Scientists discover a new continent and settlers begin building a nation from scratch. The backbone of their expansion would be infrastructure — mainly streets, electricity and telecommunication. There would be two tasks: Paying for that progress and performing the actual labour involved in it. The first generation would be doing the work. If the project were not financed through some debt, the consequence would be, that the first generation builds the infrastructure and pays for it, too. Subsequent generations would get to live in a place that has all that for free.

Debt, in this case, would be a way to have future generations pitch in for the effort instead of only having them reap the benefits. As stated before, this should not be done for any investment: Military equipment that is only valuable for ten years should not be financed in a way that has effects past those ten years (unless it saves the country from worse effects like during World War II). If your counterargument to this system is, that future generations pay the upkeep of the infrastructure, that’s not the point. The maintenance is a running cost that every generation will have to face regardless of when the infrastructure was originally built.

It should not be expected of any generation to make gifts to future ones unasked. If people want to do that, for their families or loved ones, they are free to do so, but to ask it, in general, is a morally tricky task because, for obvious reasons, that favour will not be returned. Financing infrastructure and other, longlasting projects through debt, forces future generations to pitch in and earn their place in a country of increasing living standards.

Another way to illustrate this point is the following: As you may be aware, there are two ways to finance pensions: a generation contract and a personal fund model. The latter is the obvious version. In a fund model, every worker pays into an account. Once the worker qualifies to consume the pension (by age, years worked, disability, etc.), this fund is paid out. If the funds run out, the government steps in. If the person doesn’t live to receive all the funds, the remainder goes to the state. This system can be tweaked, but this is a core model of it. A generation contract has a whole other idea behind it. In this model, there is only one nationwide account. The contract states that the current workers will always pay for the current pension recipients. The core concept is that all workers pay into a pot which then gets split among all pension receivers. There are many ways to tweak such models, too, but the idea behind it is fundamentally different.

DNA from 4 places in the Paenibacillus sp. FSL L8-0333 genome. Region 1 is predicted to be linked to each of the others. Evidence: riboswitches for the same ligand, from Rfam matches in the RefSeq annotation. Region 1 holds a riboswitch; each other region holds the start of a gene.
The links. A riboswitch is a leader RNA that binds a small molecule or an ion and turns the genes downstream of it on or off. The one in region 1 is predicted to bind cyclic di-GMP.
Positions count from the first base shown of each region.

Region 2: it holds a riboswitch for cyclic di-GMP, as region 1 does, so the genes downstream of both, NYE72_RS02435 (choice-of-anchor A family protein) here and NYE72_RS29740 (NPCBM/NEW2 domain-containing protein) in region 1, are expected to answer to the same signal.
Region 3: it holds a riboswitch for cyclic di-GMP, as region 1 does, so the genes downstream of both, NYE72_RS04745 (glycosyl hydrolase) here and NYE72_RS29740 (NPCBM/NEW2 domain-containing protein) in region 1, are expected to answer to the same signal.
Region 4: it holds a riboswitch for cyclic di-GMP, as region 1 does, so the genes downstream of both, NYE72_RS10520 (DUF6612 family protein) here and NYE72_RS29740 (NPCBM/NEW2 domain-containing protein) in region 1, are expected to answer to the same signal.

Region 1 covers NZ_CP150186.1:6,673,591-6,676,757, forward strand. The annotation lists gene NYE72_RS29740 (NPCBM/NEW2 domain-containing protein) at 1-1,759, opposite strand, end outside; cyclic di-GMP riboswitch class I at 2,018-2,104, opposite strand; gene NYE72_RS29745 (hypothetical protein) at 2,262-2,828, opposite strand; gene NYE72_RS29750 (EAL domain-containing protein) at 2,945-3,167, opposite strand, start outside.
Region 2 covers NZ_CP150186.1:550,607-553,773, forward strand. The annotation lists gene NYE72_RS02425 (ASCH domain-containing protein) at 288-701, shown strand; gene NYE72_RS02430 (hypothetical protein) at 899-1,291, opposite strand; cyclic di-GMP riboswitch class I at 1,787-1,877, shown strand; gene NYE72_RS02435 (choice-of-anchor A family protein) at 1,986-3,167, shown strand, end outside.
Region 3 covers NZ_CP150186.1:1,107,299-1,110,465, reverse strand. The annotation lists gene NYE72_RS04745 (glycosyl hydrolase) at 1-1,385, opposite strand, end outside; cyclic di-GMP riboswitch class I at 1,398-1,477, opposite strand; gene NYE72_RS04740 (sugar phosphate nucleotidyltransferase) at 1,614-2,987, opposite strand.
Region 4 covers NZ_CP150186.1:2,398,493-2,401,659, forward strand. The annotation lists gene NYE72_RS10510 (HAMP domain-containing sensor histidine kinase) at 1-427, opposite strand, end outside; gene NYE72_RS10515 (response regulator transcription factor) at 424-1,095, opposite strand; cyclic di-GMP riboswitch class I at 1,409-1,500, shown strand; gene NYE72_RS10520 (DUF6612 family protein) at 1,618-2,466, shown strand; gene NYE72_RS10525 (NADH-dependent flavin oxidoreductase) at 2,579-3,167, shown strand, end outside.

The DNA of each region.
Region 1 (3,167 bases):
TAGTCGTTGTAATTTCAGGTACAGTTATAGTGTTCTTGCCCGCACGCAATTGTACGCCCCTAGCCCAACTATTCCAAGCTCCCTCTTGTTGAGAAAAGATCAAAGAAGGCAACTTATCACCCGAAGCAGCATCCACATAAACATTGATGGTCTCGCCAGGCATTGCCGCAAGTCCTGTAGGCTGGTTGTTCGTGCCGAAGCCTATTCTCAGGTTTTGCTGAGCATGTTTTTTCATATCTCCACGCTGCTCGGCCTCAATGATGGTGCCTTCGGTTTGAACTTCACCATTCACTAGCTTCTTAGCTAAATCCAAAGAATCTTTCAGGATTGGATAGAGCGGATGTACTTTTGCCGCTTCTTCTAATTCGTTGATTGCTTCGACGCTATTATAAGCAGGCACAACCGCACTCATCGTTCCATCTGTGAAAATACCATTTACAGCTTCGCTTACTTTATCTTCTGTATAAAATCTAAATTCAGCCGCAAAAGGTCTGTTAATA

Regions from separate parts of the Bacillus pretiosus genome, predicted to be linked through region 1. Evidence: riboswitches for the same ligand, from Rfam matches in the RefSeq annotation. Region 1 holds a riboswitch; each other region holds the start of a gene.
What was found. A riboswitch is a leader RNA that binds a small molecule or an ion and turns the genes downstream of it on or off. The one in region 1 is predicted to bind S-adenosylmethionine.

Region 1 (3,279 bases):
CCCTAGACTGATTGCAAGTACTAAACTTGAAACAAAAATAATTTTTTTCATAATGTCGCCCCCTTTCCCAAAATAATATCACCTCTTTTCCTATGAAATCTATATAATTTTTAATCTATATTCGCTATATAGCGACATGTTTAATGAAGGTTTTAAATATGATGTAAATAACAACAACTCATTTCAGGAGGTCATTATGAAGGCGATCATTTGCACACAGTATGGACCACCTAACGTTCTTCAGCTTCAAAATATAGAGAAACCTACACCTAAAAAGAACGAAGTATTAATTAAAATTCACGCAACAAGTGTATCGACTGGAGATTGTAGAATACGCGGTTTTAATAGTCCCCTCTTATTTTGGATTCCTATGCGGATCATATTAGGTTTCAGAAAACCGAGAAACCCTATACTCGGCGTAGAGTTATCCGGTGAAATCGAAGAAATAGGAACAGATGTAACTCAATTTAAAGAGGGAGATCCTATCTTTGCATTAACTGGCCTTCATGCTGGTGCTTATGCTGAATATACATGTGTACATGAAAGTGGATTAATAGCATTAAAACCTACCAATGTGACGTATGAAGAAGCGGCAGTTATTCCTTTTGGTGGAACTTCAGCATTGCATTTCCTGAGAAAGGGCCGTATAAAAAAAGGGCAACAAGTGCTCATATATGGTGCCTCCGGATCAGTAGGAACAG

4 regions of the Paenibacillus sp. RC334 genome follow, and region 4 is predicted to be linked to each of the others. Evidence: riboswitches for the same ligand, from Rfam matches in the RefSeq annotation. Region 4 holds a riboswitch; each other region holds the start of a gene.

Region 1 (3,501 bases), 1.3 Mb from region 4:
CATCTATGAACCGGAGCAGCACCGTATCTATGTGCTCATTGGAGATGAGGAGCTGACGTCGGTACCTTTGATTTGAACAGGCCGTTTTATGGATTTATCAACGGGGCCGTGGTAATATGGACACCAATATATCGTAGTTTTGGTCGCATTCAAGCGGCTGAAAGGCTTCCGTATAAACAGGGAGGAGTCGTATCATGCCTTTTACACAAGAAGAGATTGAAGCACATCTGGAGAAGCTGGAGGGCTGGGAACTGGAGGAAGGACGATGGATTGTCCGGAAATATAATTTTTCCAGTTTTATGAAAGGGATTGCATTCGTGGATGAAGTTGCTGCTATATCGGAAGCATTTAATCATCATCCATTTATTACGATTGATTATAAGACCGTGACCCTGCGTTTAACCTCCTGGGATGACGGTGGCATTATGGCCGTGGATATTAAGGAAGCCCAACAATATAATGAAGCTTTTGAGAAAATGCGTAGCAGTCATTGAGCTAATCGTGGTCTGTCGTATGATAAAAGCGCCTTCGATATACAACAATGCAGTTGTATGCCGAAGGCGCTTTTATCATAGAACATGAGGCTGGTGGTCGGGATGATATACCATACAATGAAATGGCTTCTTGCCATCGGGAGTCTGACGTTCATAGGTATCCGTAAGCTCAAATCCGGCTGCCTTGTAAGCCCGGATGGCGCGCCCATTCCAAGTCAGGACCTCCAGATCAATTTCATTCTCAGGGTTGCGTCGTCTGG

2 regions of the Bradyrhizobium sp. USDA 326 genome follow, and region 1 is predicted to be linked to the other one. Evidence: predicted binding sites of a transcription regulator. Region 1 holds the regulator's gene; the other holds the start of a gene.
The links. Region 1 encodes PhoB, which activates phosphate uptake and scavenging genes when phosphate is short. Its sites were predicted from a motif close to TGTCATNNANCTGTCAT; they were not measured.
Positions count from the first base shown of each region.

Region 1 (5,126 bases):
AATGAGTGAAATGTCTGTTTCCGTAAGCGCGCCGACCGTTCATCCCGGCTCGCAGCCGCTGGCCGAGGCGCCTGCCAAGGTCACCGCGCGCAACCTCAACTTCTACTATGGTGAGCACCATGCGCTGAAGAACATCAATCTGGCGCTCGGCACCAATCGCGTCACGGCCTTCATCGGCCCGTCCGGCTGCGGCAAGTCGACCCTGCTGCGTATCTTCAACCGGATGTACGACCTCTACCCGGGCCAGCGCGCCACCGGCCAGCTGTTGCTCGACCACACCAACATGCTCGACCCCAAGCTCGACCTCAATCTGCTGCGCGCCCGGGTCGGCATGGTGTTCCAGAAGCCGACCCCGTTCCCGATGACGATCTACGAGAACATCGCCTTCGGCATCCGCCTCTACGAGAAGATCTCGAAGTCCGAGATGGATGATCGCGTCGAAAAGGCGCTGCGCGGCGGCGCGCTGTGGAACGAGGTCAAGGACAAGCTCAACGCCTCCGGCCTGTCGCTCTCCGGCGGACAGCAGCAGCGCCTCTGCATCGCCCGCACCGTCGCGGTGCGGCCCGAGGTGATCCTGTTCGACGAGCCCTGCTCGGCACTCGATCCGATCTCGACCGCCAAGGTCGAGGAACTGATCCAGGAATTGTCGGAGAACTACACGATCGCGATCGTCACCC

Financing a project by debt is comparable to a generation contract in the sense that it places responsibility on future generations without really asking them. For that reason, financing through debt should be only done for expenditures for whom the agreement to chip by future generations can be assumed. While this might sound somewhat bloated, I am pretty confident that we can say that future generations will be interested in electricity, roads, hospitals, schools and other governmental projects. It would be immoral to place all burden of building such infrastructure on the current generation and to gift it to future generations.

In short, we should spread out payments similar to the benefits they yield. We should finance short term benefits in a short term way (through taxes), and long term benefits through long term ways like inflation and debt.

Thank you to Karolina Grabowska on Pexels for the foto. You can also read this article over at Medium.com

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Last modified: September 9, 2020